I just clean w/soap and water ... a little rust? Yummy...
davidmcbeth3
 
Coal Size/Type: nut/pea/anthra
Stove/Furnace Make: Hitzer
Stove/Furnace Model: 503

Re: Cast Iron pans

PostBy: warminmn On: Sat Aug 16, 2014 9:26 pm

Just fry everything in Tequila for now on and you will never notice the rust. :D
warminmn
 
Hand Fed Coal Stove: Chubby Junior, Efel Nestor Martin
Coal Size/Type: nut and stove anthracite. Soft coal
Other Heating: wood

Re: Cast Iron pans

PostBy: coalkirk On: Fri Aug 22, 2014 9:59 am

When I was a kid our neighbor used to bring his cast iron pan over once every few years and put it in out hand fired octopus coal furnace. Came out clean as a whistle as I recall. Then he'd re-season it.
coalkirk
 
Stoker Coal Boiler: Harman VF3000
Coal Size/Type: antrhcite/rice coal

Re: Cast Iron pans

PostBy: jimg On: Fri Aug 22, 2014 10:10 am

My son was looking for a vessel to melt lead to cast bullets and "found" (I knew it was there but wasn't actively using it) an old Erie cast iron fry pan. This pan is probably from the late 1800's to early 1900's. Any ideas if this pan would be safe for food use again? I'm thinking if properly re-seasoned it wouldn't be a problem.

Thanks, Jim
jimg
 
Stoker Coal Boiler: EFM 520 Highboy
Hand Fed Coal Stove: Warm Morning in garage
Coal Size/Type: Rice for EFM and Stove/Nut for

Re: Cast Iron pans

PostBy: freetown fred On: Fri Aug 22, 2014 10:14 am

Like ck said--put it in your stove for a few hrs & then re-season. She'll be fine. Uh-Ohhh-I feel the gloom & doomers windin up for this one! :clap: toothy
freetown fred
 
Hand Fed Coal Stove: HITZER 50-93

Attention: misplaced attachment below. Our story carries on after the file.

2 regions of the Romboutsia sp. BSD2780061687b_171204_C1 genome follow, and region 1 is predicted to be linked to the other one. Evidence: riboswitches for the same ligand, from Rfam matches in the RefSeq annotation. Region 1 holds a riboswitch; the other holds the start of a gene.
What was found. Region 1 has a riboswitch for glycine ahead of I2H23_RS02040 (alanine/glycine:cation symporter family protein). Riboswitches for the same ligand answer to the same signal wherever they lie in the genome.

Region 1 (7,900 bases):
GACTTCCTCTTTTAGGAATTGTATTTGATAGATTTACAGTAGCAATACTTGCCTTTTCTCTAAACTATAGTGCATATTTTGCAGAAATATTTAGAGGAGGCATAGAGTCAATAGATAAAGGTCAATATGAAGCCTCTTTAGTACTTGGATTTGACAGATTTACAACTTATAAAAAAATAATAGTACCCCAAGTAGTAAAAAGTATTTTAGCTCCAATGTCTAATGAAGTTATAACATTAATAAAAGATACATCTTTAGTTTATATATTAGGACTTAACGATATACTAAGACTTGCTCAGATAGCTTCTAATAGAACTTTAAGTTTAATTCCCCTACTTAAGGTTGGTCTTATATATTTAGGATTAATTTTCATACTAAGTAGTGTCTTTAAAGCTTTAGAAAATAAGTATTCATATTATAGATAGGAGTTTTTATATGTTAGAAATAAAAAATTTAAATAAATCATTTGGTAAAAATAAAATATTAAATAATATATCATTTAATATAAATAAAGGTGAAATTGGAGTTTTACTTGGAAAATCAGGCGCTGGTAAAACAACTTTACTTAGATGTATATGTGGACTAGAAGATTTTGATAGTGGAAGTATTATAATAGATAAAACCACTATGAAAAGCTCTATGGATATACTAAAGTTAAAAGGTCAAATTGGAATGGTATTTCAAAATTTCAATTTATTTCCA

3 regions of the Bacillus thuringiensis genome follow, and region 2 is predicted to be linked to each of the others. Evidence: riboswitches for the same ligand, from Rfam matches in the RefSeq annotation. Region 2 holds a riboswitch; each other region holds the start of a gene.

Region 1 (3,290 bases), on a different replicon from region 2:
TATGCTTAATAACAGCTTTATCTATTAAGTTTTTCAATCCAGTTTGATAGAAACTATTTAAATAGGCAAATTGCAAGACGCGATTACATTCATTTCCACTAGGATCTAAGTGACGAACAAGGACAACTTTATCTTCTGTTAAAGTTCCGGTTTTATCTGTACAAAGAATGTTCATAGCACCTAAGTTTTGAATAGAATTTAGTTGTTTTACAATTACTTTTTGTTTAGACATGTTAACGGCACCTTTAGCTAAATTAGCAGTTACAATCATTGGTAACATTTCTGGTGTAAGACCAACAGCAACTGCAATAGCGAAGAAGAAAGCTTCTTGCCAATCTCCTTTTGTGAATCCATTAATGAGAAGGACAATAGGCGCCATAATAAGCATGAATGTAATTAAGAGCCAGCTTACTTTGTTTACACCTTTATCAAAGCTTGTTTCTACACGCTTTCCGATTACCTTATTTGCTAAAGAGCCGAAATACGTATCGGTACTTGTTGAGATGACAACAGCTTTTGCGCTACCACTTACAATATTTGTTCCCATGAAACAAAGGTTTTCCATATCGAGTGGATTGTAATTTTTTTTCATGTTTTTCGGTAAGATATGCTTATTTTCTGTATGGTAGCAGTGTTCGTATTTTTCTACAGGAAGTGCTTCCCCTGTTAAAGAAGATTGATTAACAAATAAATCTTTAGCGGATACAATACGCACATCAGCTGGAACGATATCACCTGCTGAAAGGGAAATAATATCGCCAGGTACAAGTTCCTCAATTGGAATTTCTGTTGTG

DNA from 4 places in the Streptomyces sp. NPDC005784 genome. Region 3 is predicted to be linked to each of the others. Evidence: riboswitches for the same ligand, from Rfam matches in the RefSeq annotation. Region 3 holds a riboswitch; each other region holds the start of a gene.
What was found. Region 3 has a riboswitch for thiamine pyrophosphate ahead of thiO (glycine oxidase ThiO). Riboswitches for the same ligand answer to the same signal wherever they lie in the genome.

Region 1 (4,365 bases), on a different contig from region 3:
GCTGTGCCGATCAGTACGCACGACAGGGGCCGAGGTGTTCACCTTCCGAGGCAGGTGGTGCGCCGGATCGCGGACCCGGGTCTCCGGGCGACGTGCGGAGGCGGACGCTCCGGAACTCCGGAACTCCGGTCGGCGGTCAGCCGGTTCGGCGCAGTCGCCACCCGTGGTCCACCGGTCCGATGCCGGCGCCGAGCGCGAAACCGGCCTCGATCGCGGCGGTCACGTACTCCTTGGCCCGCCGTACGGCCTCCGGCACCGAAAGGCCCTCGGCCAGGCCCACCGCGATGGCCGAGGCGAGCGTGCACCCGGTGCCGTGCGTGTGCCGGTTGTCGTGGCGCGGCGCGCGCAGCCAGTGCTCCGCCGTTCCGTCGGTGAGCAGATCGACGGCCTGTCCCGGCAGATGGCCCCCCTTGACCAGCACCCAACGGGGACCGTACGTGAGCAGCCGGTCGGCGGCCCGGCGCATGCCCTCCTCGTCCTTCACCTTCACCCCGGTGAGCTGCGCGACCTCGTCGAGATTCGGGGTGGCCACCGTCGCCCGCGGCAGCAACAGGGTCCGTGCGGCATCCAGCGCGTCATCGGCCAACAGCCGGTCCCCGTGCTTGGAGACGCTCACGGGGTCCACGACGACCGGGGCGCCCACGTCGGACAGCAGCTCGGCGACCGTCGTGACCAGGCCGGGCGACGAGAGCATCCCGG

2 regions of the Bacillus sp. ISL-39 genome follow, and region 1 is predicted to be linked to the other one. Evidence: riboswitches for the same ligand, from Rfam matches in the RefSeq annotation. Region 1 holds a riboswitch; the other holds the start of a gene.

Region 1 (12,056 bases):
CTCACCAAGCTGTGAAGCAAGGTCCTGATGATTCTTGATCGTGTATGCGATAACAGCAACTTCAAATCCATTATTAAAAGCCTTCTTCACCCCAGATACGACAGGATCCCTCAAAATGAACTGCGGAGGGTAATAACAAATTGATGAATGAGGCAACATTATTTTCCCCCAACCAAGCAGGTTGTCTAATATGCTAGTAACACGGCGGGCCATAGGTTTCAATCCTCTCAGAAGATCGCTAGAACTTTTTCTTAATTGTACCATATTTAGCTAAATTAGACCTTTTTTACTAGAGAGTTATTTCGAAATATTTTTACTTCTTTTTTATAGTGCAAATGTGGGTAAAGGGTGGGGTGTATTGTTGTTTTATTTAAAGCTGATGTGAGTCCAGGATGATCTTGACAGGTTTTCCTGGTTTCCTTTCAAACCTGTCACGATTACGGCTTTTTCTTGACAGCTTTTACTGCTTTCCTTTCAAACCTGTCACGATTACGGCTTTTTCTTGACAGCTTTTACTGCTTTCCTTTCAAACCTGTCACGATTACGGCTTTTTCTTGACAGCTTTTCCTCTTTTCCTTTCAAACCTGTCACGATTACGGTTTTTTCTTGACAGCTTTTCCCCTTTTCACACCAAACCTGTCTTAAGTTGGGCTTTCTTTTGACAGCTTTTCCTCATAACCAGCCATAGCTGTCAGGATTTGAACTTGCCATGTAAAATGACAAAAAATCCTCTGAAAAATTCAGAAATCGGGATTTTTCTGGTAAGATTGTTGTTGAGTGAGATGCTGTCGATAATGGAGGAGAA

Coal Size/Type: BLASCHAK Nut/Stove mix

Re: Cast Iron pans

PostBy: coaledsweat On: Sun Aug 31, 2014 9:02 am

jimg wrote:My son was looking for a vessel to melt lead to cast bullets and "found" (I knew it was there but wasn't actively using it) an old Erie cast iron fry pan. This pan is probably from the late 1800's to early 1900's. Any ideas if this pan would be safe for food use again? I'm thinking if properly re-seasoned it wouldn't be a problem.

Thanks, Jim

Check out your local hardware store for a lead paint test kit. Cast iron, particularly the older stuff can be very porous. That said, Einstien grew up in Germany when all the water pipes were lead. :)
coaledsweat
 
Stoker Coal Boiler: Axeman Anderson 260M
Coal Size/Type: Pea

Re: Cast Iron pans

PostBy: lsayre On: Sun Aug 31, 2014 9:15 am

When I was at the Lions Club sponsored 'Labor Day Festival' in West Liberty, OH (to look at the Keystoker HFH-90 Hopper stove that 'Champaign Coal and Stove' of Urbana, OH had taken to the Festival along with a few of their DS Machine stoves) I saw some really nice Wagner and Griswold cast iron pans for sale. The going rate was about $50 for them, give or take, depending mainly on the size. If I didn't already have some Lodges I would seriously have considered them. They looked to be much better in quality and smoothness than our bumpy Lodge pans.
lsayre
 
Stoker Coal Boiler: AHS S130 Coal Gun
Coal Size/Type: Anthracite Pea
Other Heating: Resistance Boiler (if I ever get it fixed)

Re: Cast Iron pans

PostBy: hophead On: Tue Sep 23, 2014 3:41 pm

All my cast is as slippy as silicone on a wet floor. You got some good and some bad advice. Here is a site which explains how to strip, season, and care for your cookware. I have used their methods for years with great success after trying a lot of what you've been told. Give it a try and the next party your food will slide right out.

http://www.griswoldandwagner.com/cgi-bin/yabb/YaBB.pl
hophead
 
Stove/Furnace Make: efm520